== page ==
Ditch Captchas And Give Folks Some Honey

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You know what are absolutely terrible? Captchas. Verify you’re a human? Hardly. Verify you’ve been taking illicit drugs that make text on acid look legible? More like it.

Captchas and Accesibility
Also, have you researched the effects of captchas on accessibly? I’ll help you out here, they are TERRIBLE for accessibility!

If you’re going to spend the cash and time to build a fabulous web presence, why would you make it difficult for people to register to obtain your products and services?

Captchas are the lazy way out that costs you business. Ever run analytics on abort rates for your site when people hit a captcha?

Your Argument
But there are bots! And they are spamming my site! I NEED to use a captcha!

No, actually you don’t. Check out the honeypot method. You put a fake field in your form, and position it off screen with CSS. Most bots won’t be able to differentiate that the field is hidden, and they’ll fill it out, so you can flag those registrations as spam. Real people who are registering won’t see the field at all.

Flip the Paradigm
Using the honeypot method, you flip the paradigm. You make the bots prove they are human, instead of slowing down and irritating the people who have taken the time to visit your site and who just want to register and give you their money.

It Works!
A majority of the research I’ve come across has shown the honeypot method to be highly effective at blocking most spam bots.

What If…
But what if someone uses autofill to complete their form, or has CSS turned off in their browser? Or you’ve tried honeypot and your bot attacks were too advanced?

Then use honeypot as your first line of defense, and if the hidden field IS filled in, THEN display a captcha as a final step. It’ll wipe out your spam bots and give folks using autofill a chance to finish registration without severely irritating the rest of your customer base.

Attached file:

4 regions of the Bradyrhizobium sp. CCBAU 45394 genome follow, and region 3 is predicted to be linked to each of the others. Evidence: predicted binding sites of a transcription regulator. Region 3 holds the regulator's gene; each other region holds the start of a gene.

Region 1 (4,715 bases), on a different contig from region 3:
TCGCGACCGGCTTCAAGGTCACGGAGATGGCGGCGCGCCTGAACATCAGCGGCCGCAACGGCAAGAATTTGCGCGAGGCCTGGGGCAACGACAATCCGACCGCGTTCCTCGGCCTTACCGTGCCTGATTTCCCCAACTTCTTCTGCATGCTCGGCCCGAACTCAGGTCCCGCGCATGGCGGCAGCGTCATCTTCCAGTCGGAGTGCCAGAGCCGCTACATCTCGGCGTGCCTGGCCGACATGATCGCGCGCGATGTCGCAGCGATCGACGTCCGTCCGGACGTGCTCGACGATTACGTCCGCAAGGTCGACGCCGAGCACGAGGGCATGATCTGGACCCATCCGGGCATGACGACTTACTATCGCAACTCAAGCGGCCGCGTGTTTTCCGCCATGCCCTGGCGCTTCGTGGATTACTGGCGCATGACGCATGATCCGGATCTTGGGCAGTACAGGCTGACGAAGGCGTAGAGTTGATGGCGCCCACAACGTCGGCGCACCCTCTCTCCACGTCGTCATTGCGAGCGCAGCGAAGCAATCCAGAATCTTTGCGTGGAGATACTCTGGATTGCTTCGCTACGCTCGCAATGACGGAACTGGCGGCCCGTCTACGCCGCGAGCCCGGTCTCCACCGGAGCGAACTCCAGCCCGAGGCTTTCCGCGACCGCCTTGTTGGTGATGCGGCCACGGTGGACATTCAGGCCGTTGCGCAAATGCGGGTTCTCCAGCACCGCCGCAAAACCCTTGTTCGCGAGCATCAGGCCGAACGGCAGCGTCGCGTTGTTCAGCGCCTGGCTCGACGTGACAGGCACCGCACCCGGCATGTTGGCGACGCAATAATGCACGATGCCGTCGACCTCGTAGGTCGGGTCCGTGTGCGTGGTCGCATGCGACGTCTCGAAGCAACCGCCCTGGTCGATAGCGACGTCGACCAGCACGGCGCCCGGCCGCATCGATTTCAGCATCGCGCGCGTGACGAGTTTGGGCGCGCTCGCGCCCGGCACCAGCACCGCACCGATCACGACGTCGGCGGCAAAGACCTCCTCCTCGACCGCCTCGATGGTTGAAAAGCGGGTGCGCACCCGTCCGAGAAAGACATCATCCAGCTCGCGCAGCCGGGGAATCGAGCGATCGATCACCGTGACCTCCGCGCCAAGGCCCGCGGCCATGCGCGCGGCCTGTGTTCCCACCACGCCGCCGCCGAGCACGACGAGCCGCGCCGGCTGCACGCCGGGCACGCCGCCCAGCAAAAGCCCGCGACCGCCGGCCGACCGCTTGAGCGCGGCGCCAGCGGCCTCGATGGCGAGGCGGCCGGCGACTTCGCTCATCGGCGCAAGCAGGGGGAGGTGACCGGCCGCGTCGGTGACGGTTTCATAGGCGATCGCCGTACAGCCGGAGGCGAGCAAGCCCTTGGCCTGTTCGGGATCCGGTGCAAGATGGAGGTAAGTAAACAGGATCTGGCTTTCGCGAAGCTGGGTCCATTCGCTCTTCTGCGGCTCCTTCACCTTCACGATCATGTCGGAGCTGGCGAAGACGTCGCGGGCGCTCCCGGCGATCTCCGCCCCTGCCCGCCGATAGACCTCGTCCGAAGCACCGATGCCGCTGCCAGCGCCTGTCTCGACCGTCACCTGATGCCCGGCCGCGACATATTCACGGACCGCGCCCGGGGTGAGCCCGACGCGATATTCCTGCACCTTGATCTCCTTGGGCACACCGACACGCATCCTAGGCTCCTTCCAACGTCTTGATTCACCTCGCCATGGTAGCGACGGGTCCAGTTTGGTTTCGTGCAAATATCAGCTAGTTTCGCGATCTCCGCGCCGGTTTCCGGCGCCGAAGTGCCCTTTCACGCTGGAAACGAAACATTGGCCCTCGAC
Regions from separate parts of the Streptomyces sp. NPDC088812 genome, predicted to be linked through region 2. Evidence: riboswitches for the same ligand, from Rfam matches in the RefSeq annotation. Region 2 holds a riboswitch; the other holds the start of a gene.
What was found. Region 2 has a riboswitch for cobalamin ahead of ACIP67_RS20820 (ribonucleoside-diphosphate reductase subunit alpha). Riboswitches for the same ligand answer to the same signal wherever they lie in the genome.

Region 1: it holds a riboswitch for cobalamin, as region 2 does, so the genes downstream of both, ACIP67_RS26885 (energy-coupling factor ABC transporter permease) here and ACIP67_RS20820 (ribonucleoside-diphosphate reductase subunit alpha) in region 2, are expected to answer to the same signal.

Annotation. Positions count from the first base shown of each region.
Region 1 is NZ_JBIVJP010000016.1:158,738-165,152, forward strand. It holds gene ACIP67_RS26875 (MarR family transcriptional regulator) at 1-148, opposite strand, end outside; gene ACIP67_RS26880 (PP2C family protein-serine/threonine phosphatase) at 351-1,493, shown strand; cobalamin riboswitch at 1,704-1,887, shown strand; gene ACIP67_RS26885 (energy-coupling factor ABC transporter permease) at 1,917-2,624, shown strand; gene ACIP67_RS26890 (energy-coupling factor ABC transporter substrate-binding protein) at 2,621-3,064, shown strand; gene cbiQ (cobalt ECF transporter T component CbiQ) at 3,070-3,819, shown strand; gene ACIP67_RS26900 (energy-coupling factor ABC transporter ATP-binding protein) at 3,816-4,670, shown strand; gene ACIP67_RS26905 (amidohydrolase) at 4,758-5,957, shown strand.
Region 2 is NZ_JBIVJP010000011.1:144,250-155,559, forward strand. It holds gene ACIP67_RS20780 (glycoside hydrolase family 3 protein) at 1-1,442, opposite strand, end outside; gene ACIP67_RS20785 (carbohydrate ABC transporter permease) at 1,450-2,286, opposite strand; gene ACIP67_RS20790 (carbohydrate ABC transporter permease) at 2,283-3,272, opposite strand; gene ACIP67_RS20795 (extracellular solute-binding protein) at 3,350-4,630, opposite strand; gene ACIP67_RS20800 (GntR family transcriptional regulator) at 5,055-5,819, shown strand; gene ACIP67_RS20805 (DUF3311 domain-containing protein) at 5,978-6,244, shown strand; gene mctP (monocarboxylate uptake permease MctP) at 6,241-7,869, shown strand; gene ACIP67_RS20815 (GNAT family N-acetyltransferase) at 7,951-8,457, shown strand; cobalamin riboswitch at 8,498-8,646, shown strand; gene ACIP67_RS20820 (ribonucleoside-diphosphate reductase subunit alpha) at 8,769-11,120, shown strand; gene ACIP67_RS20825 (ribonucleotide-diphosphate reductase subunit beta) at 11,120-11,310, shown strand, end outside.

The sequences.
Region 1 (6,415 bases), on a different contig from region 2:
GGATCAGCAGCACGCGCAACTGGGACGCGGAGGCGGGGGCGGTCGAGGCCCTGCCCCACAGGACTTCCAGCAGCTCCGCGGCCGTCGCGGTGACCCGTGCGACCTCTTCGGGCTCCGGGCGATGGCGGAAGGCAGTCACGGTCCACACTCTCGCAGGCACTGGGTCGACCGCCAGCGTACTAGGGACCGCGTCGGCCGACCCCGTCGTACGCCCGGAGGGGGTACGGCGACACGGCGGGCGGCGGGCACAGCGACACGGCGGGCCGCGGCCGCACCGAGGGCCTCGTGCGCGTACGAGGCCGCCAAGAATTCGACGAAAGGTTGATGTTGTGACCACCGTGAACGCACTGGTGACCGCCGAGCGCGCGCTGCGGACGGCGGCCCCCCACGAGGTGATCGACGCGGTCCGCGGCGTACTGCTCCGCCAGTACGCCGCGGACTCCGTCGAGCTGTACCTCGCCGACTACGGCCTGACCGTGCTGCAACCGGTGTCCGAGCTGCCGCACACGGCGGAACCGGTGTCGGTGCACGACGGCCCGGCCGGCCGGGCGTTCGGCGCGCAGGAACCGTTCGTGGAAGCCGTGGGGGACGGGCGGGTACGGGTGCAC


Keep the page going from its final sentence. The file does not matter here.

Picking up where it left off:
If You Must… Use Simple Addition
And for the love of all things holy, if you must use captcha as a second line of defense, make it simple addition rather than words on acid or sounds with awful background noise or flash animations that make you lose all of your mobile sales. (This actually happened to me recently when I tried to complete a purchase: “Drag all the basketballs into the hoop to prove you’re a human and complete your purchase!” I’d love to if I could see them at all!)

Love your customers and staying in business? Then give them some honey rather than captcha induced migraines.

(Want to give this a try? There’s a great article by Karl Groves with some code to get you started! http://www.karlgroves.com/2012/04/03/captcha-less-security/ Big thanks to Deborah Edwards-Onoro @redcrew for sharing this gem!)

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12 thoughts on “Ditch Captchas And Give Folks Some Honey

  1. Hi Jennifer,

    Thank you for the post recommending honeypots instead of CAPTCHAs. Honeypots are one of my favorite strategies to combat spam.

    Jennifer, not sure if you’ve seen it, Karl Groves’ post on CAPTCHA-less security describes the mechanics behind creating a honeypot, as well as other security methods.

    http://www.karlgroves.com/2012/04/03/captcha-less-security/

  2. David Mead says:

    Nice post. Glad to see advocacy of a layered approach that fits more with the ‘adaptive’ way of building websites we seem to be following these days. Also great for mobile.

  3. jma245 says:

    This is a great article about the financial implications of CAPTCHA’s as well!
    http://ccollingridge.overblog.com/the-cost-of-captcha

  4. Matthew Flaschen says:

    Can you add links to some of the research supporting the approach? I think the fundamental problem is that a bot can be explicitly coded to ignore certain fields (or to only fill in an explicit list of fields, which is pretty straightforward). So once your site is no longer small (not worth bothering with), people will explicitly target it.

    You address this with:

    “Or you’ve tried honeypot and your bot attacks were too advanced?

    Then use honeypot as your first line of defense, and if the hidden field IS filled in, THEN display a captcha as a final step.”